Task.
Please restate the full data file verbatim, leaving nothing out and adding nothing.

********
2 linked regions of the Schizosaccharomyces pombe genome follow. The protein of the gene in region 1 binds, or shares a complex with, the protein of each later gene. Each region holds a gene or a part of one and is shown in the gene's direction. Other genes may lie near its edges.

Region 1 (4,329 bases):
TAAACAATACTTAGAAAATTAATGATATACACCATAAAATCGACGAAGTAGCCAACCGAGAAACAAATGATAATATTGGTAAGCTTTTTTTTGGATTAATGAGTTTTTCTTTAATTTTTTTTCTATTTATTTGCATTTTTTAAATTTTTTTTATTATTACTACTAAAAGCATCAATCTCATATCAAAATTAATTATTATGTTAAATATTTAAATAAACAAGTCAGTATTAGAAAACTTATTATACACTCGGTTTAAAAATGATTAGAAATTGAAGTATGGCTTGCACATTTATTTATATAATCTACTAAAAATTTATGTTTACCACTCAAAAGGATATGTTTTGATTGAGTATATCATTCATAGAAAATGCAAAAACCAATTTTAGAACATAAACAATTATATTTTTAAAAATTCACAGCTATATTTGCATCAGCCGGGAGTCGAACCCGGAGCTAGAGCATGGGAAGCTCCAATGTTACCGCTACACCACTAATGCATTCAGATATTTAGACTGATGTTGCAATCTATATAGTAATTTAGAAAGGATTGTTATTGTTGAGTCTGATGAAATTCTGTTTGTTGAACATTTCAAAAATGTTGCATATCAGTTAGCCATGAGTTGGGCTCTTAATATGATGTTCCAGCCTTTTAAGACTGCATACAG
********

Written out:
2 linked regions of the Schizosaccharomyces pombe genome follow. The protein of the gene in region 1 binds, or shares a complex with, the protein of each later gene. Each region holds a gene or a part of one and is shown in the gene's direction. Other genes may lie near its edges.

Region 1 (4,329 bases):
TAAACAATACTTAGAAAATTAATGATATACACCATAAAATCGACGAAGTAGCCAACCGAGAAACAAATGATAATATTGGTAAGCTTTTTTTTGGATTAATGAGTTTTTCTTTAATTTTTTTTCTATTTATTTGCATTTTTTAAATTTTTTTTATTATTACTACTAAAAGCATCAATCTCATATCAAAATTAATTATTATGTTAAATATTTAAATAAACAAGTCAGTATTAGAAAACTTATTATACACTCGGTTTAAAAATGATTAGAAATTGAAGTATGGCTTGCACATTTATTTATATAATCTACTAAAAATTTATGTTTACCACTCAAAAGGATATGTTTTGATTGAGTATATCATTCATAGAAAATGCAAAAACCAATTTTAGAACATAAACAATTATATTTTTAAAAATTCACAGCTATATTTGCATCAGCCGGGAGTCGAACCCGGAGCTAGAGCATGGGAAGCTCCAATGTTACCGCTACACCACTAATGCATTCAGATATTTAGACTGATGTTGCAATCTATATAGTAATTTAGAAAGGATTGTTATTGTTGAGTCTGATGAAATTCTGTTTGTTGAACATTTCAAAAATGTTGCATATCAGTTAGCCATGAGTTGGGCTCTTAATATGATGTTCCAGCCTTTTAAGACTGCATACAG